What are some of the lessons you’ve learned about sustainable development during your first few years with Fairtrasa?
One important lesson is that helping small-scale farmers develop is complicated, and it’s crucial to really understand the situation that individual farmers and their communities are facing.
I remember one case where we helped a group of small-scale farmers improve their income dramatically; but when I visited the farmers for the second time, I didn’t see any changes in their material well-being. Then the farmers explained to me that they had to use their income to pay off debts, which they’d been struggling with for years. Debt is a huge reality and challenge for so many of these farmers, but it’s hard to see it even if you visit the farmers in person. So I realized early on that you have to understand farmers’ situations comprehensively in order to address their needs.
A second lesson is that training smallholders is very labor intensive. You need to invest a lot of time in one-on-one mentorship and farm visits. Helping farmers develop from marginalized subsistence growers into certified Organic and Fairtrade exporters requires a lot of education. They have to learn new farming techniques, logistics, certification management, and quality control. They need to understand the demands of the market and the supply chain that they’re joining. So there are serious behavioral changes that needs to happen, and this takes a lot of time and investment.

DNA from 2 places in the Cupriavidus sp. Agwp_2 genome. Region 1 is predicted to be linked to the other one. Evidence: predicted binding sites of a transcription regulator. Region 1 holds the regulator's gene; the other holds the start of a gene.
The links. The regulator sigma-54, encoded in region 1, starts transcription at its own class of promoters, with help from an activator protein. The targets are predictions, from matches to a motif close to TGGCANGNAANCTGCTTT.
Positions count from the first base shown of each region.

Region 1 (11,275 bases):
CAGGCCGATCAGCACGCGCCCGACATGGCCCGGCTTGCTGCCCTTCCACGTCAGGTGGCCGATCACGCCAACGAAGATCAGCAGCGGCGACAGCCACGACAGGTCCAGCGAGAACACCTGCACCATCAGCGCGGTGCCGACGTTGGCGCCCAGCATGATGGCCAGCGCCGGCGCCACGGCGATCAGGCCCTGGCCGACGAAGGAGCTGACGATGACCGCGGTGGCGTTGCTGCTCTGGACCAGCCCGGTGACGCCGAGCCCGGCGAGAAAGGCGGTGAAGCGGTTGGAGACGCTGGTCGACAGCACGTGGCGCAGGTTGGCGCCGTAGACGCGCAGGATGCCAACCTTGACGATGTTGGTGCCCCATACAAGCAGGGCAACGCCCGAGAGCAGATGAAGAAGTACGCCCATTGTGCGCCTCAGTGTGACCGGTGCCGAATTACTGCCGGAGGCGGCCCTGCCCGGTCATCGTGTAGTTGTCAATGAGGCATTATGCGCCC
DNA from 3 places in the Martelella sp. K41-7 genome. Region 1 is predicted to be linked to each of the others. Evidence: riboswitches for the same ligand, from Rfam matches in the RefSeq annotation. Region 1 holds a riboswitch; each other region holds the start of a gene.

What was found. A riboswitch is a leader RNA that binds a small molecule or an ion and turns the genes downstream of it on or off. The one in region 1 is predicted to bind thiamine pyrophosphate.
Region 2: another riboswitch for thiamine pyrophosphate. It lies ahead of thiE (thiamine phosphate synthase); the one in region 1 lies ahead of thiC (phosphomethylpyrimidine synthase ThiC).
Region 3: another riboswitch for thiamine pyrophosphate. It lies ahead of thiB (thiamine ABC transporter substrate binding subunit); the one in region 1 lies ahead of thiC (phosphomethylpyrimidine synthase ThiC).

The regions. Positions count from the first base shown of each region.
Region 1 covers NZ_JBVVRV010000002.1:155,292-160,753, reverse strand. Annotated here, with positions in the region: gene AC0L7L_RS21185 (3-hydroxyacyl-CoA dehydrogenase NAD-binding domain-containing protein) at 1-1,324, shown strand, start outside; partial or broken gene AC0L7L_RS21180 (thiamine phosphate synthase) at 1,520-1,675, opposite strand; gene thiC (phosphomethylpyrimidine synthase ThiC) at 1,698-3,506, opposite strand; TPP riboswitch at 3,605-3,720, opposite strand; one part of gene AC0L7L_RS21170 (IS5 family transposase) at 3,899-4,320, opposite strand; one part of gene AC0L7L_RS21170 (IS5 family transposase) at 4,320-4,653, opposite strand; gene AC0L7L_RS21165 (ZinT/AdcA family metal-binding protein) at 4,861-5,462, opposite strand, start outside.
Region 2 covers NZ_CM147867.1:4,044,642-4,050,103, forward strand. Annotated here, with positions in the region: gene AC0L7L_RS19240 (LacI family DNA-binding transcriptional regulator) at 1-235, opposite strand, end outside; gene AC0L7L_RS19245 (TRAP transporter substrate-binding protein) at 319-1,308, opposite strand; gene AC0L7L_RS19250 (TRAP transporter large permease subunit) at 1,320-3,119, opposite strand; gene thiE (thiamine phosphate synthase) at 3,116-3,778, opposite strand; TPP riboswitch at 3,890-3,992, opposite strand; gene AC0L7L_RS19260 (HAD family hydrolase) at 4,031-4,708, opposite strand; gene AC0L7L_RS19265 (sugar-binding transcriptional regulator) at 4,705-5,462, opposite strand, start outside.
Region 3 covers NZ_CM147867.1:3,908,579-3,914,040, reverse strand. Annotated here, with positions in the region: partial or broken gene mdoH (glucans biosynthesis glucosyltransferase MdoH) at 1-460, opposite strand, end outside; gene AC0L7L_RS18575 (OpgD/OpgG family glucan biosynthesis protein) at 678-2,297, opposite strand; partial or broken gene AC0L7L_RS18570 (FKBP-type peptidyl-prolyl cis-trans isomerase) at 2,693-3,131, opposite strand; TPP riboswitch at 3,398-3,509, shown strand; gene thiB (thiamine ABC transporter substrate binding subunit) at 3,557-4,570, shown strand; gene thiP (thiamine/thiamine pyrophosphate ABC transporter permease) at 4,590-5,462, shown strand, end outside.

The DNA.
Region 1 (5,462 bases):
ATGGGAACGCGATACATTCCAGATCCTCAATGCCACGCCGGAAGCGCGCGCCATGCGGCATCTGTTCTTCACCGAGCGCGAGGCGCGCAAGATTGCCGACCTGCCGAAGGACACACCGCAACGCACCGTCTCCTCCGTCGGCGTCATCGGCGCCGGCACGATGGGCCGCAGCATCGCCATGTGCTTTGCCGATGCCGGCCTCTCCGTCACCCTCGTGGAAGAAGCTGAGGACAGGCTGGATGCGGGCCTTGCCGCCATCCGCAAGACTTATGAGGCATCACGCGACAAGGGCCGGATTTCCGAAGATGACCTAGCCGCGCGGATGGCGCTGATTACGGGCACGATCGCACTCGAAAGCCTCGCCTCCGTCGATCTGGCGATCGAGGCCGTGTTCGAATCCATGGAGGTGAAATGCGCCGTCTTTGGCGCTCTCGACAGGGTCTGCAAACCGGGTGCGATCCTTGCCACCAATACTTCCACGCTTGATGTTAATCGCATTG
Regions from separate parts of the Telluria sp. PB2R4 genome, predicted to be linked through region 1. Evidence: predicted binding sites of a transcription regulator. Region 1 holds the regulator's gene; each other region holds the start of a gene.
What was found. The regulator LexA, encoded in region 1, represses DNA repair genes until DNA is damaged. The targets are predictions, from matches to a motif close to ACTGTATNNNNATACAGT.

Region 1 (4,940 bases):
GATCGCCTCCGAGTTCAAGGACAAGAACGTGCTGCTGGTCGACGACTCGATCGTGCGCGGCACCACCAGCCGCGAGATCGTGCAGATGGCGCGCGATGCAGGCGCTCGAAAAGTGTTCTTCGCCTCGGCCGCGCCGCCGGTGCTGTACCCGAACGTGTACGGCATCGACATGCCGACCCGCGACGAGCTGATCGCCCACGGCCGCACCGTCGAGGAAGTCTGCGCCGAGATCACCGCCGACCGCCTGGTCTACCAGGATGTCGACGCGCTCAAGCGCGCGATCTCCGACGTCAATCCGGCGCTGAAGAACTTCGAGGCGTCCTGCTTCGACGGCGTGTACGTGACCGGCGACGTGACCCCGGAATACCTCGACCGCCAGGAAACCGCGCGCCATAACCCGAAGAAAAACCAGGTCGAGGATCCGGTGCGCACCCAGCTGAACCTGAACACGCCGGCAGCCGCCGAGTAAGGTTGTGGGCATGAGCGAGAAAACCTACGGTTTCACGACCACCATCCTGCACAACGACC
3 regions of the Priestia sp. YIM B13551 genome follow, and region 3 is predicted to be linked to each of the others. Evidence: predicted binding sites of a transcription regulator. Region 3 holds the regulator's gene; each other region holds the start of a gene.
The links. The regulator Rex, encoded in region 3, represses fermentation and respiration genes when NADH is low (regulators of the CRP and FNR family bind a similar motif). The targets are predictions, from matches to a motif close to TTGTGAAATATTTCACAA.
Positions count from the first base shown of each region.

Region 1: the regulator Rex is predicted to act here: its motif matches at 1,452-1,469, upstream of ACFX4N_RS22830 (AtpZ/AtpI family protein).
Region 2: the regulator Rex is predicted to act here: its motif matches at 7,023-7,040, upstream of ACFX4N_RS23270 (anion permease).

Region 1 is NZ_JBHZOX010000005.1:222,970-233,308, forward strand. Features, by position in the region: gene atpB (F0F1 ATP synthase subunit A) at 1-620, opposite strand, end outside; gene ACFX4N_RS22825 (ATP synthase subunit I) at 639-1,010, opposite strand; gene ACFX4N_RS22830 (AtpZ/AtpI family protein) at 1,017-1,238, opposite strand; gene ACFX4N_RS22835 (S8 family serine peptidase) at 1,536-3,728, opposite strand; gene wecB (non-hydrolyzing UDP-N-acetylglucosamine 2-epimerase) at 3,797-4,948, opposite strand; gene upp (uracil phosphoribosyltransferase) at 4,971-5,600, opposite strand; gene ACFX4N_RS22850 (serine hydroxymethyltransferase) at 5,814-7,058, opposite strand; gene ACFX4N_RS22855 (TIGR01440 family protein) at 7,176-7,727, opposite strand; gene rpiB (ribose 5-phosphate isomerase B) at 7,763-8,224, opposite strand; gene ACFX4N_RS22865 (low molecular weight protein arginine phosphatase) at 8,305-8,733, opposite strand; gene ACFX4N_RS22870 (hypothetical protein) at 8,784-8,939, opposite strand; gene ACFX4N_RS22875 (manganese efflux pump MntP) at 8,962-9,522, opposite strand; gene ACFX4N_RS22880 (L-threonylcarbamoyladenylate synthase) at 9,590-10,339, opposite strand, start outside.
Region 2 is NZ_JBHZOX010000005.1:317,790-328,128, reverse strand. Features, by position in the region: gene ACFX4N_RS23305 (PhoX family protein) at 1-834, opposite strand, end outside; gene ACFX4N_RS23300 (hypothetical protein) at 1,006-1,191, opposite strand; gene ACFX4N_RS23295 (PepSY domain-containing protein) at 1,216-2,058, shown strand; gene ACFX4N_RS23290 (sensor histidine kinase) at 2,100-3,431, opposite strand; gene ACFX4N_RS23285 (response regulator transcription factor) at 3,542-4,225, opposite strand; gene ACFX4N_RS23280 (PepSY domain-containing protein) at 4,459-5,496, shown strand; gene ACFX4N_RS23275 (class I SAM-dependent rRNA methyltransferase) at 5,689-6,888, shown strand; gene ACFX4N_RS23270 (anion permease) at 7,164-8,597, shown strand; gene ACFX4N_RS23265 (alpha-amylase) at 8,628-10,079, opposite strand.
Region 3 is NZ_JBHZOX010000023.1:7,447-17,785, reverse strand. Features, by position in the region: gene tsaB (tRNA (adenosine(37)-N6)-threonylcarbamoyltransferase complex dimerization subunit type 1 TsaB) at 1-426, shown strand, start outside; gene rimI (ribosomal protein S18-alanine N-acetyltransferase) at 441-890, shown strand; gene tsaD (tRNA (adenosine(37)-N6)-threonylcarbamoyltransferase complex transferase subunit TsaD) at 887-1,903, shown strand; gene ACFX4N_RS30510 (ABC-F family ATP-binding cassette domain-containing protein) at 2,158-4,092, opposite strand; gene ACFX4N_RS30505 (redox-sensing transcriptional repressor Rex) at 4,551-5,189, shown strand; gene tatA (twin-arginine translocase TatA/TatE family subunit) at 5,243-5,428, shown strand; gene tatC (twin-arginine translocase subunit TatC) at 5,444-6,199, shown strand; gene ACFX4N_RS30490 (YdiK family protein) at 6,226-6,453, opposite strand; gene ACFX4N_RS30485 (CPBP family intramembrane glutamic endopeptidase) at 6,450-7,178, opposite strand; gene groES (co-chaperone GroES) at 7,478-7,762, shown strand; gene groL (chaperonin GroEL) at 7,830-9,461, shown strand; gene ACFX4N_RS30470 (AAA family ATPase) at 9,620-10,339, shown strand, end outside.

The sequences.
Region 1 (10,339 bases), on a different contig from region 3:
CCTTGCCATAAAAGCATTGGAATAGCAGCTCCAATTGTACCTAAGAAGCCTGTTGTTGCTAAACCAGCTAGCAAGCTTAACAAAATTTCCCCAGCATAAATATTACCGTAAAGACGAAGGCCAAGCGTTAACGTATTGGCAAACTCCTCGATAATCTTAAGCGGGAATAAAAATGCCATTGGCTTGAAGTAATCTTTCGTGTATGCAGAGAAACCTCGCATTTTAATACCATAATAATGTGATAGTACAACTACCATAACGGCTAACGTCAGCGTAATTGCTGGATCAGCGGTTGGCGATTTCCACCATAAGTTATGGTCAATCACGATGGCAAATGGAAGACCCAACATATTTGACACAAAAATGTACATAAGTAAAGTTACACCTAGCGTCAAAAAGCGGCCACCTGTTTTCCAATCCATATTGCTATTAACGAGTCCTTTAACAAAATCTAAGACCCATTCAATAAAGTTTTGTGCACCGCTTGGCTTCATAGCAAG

What is your favorite part about the work you do?
I love visiting our farmers and staff in the countries where we work. I’m based in our headquarters in Zurich, so I sadly don’t get to see our farmers and field staff on a day-to-day basis, but I’ve loved every trip I’ve taken to visit them. It’s always really moving and inspiring to meet the farmers and their families, learn more about their lives, and see the hard work they’re doing. Our local supply and development teams are comprised of really knowledgeable and passionate people, and it’s always inspiring to see the commitment they bring to the job.
What are your plans for the company going forward?
I am very much looking forward to 2017. In 2016, we provided health insurance for all of our farmers and workers in the Dominican Republic and in 2017 we’ll have a social worker ensuring that they know how to take advantages of the services offered to them. We’ll also have several new development projects with small-scale growers in Peru.
Also in 2017, we’ll be doing much more rigorous impact measurement in all of our offices, so we can figure out which of our programs are the most effective at improving the lives of farmers.
Fairtrasa is a pioneering social enterprise that is both profitable and impactful. Going forward, we want to find more effective and efficient ways of scaling our business model and our impact throughout Latin America and possibly Africa and Asia.